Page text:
By NBF News
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Though former President, Olusegun Obasanjo has consistently denied having any Third Term ambition and has made it clear to anyone who cared to listen, it is common knowledge in the polity that towards the end of his second tenure, the former President had put in every arsenal within his power in trying to coerce the lawmakers into 'adjusting' the Constitution to fit in a Third Term for political office holders.

But when the Ken Nnamani-led National Assembly truncated the bid, many who saw it as a triumph of democracy and felt that it was the end of a pipe dream, heaved a sigh of relief.

Beginning of Obasanjo's era
When some powerful elements in the North facilitated the emergence of Obasanjo as the presidential candidate of the Peoples Democratic Party (PDP) in 1999, political analysts believed that the move was compensation to the South-West for the annulment of the June 12, 1993 election which MKO Abiola who is from the region, was said to have won.

The game plan, according to observers, was to recompense the South by giving them the presidential slot for eight years, of which after the expiration of the time, a northerner will take over. That was the script written for him by the northern power brokers. At the inception of his tenure, he acted the scripts written, but by the time he had gotten a second term, created his own political structure and consolidated power, he sidetracked his 'benefactors' and put his own plans in motion.

As one who is often described as an astute politician and who enjoys wielding his influence wherever, his first option was to coerce the lawmakers into maneuvering the Constitution to give room for a three to four-year tenure for each political office holder, but when that was foiled, and the plan which is now popularly known as 'the Third Term bid' was aborted , he resorted to the second option which was to get a stooge to replace him as President and one that will ensure that his interests will be protected, and this set the stage for the tussle that was to ensue in 2007.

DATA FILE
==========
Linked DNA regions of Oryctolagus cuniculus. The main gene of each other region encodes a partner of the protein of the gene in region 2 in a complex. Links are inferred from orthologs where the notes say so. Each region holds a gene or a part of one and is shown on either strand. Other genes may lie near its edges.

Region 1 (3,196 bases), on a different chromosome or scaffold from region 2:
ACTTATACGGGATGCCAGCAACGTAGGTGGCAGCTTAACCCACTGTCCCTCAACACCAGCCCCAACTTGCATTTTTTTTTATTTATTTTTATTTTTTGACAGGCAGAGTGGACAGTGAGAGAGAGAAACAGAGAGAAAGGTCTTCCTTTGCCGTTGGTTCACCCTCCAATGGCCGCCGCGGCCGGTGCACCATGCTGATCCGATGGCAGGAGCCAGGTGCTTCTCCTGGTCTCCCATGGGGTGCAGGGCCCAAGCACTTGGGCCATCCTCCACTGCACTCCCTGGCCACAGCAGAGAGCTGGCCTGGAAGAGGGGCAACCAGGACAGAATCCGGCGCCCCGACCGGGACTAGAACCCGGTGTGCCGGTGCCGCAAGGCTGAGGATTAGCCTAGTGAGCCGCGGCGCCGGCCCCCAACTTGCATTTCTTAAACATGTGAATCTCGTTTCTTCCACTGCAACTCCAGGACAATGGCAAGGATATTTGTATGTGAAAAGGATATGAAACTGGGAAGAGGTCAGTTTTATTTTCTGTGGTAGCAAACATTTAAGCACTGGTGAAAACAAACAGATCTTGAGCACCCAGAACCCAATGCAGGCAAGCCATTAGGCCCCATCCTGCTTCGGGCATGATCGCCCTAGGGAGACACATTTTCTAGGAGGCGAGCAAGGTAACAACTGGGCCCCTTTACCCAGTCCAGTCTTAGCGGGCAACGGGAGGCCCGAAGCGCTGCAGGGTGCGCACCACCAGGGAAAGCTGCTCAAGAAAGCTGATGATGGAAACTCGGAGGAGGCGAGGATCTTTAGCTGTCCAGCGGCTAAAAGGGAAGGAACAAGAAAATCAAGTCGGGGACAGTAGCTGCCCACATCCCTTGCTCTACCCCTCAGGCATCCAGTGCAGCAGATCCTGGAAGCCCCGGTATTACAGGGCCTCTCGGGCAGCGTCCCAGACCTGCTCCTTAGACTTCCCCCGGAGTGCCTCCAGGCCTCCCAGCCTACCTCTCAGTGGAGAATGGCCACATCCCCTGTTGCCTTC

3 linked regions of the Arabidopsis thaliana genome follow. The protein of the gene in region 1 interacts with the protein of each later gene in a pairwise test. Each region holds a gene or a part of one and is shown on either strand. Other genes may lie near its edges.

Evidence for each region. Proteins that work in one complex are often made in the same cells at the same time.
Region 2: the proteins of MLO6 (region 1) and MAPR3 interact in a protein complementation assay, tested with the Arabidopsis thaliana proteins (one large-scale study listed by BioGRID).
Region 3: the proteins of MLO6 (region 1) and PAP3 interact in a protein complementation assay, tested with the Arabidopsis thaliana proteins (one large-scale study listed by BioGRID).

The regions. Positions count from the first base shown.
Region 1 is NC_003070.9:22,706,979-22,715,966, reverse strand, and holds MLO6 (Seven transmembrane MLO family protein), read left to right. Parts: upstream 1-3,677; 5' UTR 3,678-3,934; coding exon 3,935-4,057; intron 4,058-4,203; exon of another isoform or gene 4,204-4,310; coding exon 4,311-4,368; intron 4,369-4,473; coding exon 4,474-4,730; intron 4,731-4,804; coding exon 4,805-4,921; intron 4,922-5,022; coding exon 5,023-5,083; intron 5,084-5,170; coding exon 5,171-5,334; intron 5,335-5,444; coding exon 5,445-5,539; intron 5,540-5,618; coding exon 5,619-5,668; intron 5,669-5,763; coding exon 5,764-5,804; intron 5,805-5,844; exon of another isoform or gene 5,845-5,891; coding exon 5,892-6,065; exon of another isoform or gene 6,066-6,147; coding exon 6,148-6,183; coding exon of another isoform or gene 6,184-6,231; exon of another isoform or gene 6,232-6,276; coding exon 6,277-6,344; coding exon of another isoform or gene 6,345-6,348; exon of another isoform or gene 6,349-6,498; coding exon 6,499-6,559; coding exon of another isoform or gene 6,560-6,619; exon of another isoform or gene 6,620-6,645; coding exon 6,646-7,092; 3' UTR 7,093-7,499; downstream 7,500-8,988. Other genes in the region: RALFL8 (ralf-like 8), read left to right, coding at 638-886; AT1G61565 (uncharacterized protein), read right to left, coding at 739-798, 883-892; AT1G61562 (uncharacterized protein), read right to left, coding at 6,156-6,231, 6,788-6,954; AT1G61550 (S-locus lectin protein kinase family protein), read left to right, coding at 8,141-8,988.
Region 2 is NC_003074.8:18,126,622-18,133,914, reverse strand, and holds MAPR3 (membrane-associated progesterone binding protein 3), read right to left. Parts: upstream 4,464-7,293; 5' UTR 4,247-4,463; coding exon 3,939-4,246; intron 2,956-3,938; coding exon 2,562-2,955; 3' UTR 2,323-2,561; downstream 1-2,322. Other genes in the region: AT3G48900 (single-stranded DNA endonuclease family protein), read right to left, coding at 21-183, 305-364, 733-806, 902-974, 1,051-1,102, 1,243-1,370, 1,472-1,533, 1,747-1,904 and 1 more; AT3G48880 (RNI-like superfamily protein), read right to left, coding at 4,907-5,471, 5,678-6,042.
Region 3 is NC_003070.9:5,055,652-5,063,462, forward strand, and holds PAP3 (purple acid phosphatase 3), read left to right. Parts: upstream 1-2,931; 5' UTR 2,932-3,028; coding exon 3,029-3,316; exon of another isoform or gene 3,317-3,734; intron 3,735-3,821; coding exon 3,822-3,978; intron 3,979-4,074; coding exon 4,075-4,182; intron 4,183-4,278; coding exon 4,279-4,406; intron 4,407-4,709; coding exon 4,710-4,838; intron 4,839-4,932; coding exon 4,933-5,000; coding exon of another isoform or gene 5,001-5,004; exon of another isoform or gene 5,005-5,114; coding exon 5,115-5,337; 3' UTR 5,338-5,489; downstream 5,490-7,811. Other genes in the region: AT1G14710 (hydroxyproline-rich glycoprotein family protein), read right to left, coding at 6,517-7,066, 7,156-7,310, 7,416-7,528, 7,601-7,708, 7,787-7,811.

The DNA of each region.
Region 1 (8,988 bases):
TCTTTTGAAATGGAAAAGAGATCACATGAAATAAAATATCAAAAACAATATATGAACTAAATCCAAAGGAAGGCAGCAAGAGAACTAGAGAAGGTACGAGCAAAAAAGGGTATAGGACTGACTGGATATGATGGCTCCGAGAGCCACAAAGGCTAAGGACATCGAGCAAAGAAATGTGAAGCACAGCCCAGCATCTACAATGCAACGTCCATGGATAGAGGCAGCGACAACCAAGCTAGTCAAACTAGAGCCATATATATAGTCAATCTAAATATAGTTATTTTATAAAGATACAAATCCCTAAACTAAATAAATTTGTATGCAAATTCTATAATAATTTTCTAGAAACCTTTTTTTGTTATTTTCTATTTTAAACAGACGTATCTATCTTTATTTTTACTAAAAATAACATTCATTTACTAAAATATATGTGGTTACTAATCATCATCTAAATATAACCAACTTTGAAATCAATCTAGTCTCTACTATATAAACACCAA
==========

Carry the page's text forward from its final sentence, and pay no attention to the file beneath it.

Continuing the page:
And Yar'Adua emerges
Sequel to the 2007 presidential elections, the political intrigues and powerplay that typify an election was at its peak. A lot of candidates had signified interests in clinching the PDP ticket. The former governor of Rivers State, Peter Odili, his counterpart in Cross River, Donald Duke, Sam Egwu, Achike Udenwa, Aliyu Gusau, the late President Yar'Adua, Rochas Okorocha amongst others.

Among the contestants, the tide seemed to go in favour of Odili whose supposed closeness to Obasanjo, many felt, would give him the leverage and the push to achieve his ambition. But the candidates felt that their individual relationship with the former president was going to fetch them the PDP ticket, they were in for a shocker as Obasanjo's prefered candidate was Umaru Yar'Adua.

His choice of Yar'Adua came to many as a surprise especially, as the latter did not initially indicate interest in the job and was a relatively unknown person even as the governor of Katsina State from 1999 to 2007. Apart from the obvious fact that Yar'Adua had always had health challenges even as governor and was not also the favoured candidate of the north, Obasanjo who felt compelled to fulfil his own part of the agreement between him and the power brokers that put him in power to hand over to a northerner chose an ailing Yar'Adua as the candidate of the north.

As expected, his choice of Yar'Adua met with stiff opposition, as northerners felt they were being shortchanged by the former president when there were candidates they felt would be a better choice.

Speculations were rife that the former president whose Third Term plan had failed was fully aware of the late Yar'Adua's health history and to ensure a continuation of his rule, he sought for one who will willingly play the role of a stooge and whom he could easily influence to carry out his bidding.

In an election that was adjuded the worst in the history of the country, Yar'Adua was foisted on the people, with Jonathan as his running mate.

The revolt
If Obasanjo felt that Yar'Adua saw a willing stooge in the late President, he was in for a surprise because contrary to the fears of the generality of Nigerians, Yar'Adua showed that he had an independent mind by some of the policies and actions he took that was against the wishes of his benefactor.

One of such actions was the trial of the former chairman of the Economic and Financial Crimes Commission (EFCC), Nuhu Ribadu who is rumored to be Obasanjo's hatchet man.

Though Ribadu cried wolf, telling all those who cared to listen that his trial by Yar'Adua's administration was politically motivated, he was accused of not declaring his assets, demoted from the rank of Assistant Inspector-General of Police and subsequently was forced to leave the police force.